Fearing Turkey, Knesset avoids recognizing Armenian genocideSource : http://www.israelhayom.com/site/newsletter_article.php?id=2392
Knesset members and historians urge public not to deny the genocide • Foreign Ministry exerts pressure, and members of the Education Committee decide against holding a vote • Knesset speaker: It is our obligation to remember.
The Knesset Education Committee on Monday held a hearing on whether or not to recognize the mass murder of Armenians in the Ottoman Empire during World War I as a genocide, but fearing the wrath of its former ally Turkey, decided to end the session without a vote.
Historians and experts who took part in the discussion urged their audience not to engage in denial of the tragedy. "Those who deny the Armenian genocide deny all of human history. We have a moral obligation of the highest order to recognize the Armenian genocide," Professor Yehuda Bauer, a Holocaust expert at the Hebrew University, said at the hearing.
Turkey and Israel were once warm allies, but their relationship has deteriorated over the past few years and is now at a bare-bones diplomatic level.
To the chagrin of the hearing's initiators MKs Zahava Gal-On (Meretz) and Aryeh Eldad (National Union), the committee was unable to come to a resolution. "I think this was a missed opportunity," Gal-On said after the hearing. "I assume the decision was not made due to pressure from the Prime Minister's Office and the Foreign Ministry."
"I am greatly disappointed," Eldad said. "The committee chairman capitulated and no decision was made for fear of triggering Turkish sensitivities. For years we've been told not to go near this issue because our relationship with Turkey was good, and now they say that our relationship is not good, and that's the reason why we can't address the issue."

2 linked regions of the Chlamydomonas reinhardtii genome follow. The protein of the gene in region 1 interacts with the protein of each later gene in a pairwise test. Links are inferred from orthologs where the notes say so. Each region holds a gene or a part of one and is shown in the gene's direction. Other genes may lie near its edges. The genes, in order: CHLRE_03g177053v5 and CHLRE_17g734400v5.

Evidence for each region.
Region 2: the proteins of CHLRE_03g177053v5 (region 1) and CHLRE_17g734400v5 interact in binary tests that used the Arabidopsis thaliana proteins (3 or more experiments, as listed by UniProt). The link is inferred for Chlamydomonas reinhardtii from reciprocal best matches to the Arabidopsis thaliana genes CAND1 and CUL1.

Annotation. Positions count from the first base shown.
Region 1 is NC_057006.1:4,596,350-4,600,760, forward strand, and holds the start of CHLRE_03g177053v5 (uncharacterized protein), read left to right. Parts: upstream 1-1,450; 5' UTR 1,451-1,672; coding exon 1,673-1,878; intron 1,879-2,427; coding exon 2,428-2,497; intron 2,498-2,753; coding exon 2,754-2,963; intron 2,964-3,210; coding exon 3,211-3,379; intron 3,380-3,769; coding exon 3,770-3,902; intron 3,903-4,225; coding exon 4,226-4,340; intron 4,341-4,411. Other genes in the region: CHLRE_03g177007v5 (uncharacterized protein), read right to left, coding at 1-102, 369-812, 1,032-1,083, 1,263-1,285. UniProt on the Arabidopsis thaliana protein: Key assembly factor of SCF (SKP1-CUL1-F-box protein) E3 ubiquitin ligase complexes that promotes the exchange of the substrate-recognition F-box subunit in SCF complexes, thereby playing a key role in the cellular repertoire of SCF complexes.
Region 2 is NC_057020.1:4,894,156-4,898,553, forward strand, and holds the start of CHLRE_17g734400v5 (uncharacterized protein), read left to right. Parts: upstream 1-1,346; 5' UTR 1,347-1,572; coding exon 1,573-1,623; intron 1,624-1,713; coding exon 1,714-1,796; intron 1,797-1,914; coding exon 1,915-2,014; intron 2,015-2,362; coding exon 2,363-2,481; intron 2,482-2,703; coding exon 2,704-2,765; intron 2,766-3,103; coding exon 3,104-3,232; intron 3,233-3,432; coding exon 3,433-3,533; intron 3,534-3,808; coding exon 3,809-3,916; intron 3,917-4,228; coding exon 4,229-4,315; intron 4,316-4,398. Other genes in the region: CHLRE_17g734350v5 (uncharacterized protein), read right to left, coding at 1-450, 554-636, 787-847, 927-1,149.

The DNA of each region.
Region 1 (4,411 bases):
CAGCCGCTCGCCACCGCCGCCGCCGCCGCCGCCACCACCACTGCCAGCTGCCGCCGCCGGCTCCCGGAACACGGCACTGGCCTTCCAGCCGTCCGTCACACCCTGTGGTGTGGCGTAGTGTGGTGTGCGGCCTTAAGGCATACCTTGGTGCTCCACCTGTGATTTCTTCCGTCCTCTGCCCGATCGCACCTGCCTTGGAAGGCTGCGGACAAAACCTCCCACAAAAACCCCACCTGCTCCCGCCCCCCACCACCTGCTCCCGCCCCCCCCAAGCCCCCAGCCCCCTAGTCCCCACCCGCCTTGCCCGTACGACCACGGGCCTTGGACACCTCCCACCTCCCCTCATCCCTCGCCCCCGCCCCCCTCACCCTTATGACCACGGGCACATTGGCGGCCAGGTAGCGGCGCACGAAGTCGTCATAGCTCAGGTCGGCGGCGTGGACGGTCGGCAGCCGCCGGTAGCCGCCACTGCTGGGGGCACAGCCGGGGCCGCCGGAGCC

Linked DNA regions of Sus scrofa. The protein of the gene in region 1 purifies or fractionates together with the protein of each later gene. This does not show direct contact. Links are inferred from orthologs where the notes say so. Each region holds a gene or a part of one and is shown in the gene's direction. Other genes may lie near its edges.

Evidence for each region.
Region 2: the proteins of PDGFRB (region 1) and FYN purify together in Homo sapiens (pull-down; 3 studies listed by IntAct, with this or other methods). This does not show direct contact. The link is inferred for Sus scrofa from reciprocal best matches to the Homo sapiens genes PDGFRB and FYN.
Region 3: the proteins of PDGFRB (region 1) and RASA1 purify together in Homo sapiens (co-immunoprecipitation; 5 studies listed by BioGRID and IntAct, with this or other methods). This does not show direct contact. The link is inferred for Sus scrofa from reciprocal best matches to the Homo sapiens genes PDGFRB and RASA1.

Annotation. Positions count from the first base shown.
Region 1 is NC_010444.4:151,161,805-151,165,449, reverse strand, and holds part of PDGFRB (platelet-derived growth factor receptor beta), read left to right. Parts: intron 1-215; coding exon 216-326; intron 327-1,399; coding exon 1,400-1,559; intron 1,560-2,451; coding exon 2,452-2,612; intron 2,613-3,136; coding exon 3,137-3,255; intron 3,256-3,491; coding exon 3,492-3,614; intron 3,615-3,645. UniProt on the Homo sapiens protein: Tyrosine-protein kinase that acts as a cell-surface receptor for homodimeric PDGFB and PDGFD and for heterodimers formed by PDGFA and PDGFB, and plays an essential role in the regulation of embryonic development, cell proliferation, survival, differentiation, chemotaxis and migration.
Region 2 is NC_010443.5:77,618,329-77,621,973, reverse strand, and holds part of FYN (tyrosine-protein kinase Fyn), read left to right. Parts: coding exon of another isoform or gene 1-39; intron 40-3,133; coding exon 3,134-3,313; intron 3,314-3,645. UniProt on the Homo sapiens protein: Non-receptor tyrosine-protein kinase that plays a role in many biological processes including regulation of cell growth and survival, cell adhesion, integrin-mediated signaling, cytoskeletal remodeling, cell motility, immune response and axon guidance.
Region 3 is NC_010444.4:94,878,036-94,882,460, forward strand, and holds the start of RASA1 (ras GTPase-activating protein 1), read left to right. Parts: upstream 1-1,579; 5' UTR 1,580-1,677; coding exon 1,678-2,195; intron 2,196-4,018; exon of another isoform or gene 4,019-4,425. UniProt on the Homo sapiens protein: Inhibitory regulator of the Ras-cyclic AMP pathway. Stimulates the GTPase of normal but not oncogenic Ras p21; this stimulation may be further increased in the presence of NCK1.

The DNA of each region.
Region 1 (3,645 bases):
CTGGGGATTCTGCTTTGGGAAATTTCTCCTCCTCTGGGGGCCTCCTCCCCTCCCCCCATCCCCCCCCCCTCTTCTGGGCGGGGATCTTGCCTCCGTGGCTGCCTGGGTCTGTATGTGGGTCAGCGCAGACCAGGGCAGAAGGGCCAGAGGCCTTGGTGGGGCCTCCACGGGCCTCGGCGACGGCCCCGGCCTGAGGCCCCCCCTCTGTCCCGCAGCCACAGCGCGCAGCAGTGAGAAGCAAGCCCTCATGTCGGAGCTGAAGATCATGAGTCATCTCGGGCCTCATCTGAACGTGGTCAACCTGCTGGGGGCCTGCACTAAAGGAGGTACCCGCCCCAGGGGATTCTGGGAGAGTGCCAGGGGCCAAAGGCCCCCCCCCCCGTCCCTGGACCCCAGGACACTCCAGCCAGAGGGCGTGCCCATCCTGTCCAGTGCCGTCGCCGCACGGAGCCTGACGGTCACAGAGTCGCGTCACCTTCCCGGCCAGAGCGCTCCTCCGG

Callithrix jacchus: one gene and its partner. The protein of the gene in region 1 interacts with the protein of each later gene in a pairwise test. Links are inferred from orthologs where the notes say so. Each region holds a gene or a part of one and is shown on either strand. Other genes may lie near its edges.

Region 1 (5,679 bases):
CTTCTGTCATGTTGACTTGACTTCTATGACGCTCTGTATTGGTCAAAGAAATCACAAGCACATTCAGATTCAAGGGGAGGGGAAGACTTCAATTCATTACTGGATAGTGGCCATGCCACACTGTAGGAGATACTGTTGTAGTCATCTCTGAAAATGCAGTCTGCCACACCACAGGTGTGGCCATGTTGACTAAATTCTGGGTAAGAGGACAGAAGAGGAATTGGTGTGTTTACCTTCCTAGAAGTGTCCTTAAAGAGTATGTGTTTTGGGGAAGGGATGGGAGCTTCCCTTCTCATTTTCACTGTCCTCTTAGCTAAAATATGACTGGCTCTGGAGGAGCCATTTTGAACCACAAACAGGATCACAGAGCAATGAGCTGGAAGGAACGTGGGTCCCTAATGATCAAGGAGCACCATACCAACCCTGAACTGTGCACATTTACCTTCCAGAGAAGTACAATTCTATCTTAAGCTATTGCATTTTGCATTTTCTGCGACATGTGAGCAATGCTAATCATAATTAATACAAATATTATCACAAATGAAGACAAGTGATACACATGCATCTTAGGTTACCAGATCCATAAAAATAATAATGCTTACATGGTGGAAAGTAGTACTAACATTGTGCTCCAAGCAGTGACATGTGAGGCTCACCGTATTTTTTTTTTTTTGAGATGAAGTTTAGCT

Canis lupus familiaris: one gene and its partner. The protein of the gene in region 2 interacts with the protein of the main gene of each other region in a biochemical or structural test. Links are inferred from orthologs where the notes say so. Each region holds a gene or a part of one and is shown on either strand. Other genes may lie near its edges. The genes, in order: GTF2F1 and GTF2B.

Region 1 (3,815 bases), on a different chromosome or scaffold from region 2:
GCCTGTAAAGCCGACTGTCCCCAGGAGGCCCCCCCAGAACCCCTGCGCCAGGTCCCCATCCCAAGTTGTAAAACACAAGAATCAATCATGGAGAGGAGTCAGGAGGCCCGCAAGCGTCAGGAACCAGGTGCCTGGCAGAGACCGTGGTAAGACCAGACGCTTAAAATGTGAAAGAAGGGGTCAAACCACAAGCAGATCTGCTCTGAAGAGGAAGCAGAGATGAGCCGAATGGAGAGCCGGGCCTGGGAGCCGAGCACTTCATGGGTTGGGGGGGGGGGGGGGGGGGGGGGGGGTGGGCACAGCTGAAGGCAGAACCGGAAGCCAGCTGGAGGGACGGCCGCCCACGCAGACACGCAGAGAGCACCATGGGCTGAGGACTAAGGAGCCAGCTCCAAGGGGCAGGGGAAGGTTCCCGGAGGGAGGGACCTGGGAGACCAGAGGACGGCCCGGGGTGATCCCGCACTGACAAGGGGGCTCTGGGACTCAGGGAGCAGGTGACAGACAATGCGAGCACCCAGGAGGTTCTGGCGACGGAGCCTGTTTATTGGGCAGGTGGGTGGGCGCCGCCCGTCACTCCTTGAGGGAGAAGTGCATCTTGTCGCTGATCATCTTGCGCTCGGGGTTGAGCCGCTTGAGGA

Education Committee Chairman MK Alex Miller explained that the issue is very complex and sensitive. His committee, he said, would hold additional hearings on the topic in the future.
"This isn't a political issue but a moral one of the highest order," Knesset Speaker Reuven Rivlin (Likud) said during the hearing. "We have a moral obligation to remember and remind others of the tragedy that befell the Armenian nation." Rivlin said he does not view a commemoration of the Armenian tragedy as a provocation against the Turks.
Irit Lillian, director of the Europe Department at the Foreign Ministry, came out in opposition of recognition. She said at the hearing that thus far only 21 countries have recognized the Armenian genocide but that doesn't mean that all the other countries are immoral. "This is a political issue that could, heaven forbid, cause our relations with Turkey to further deteriorate. Our relations with Turkey at present are so fragile that we must avoid crossing any red lines. Otherwise, we could find ourselves facing very severe strategic repercussions."
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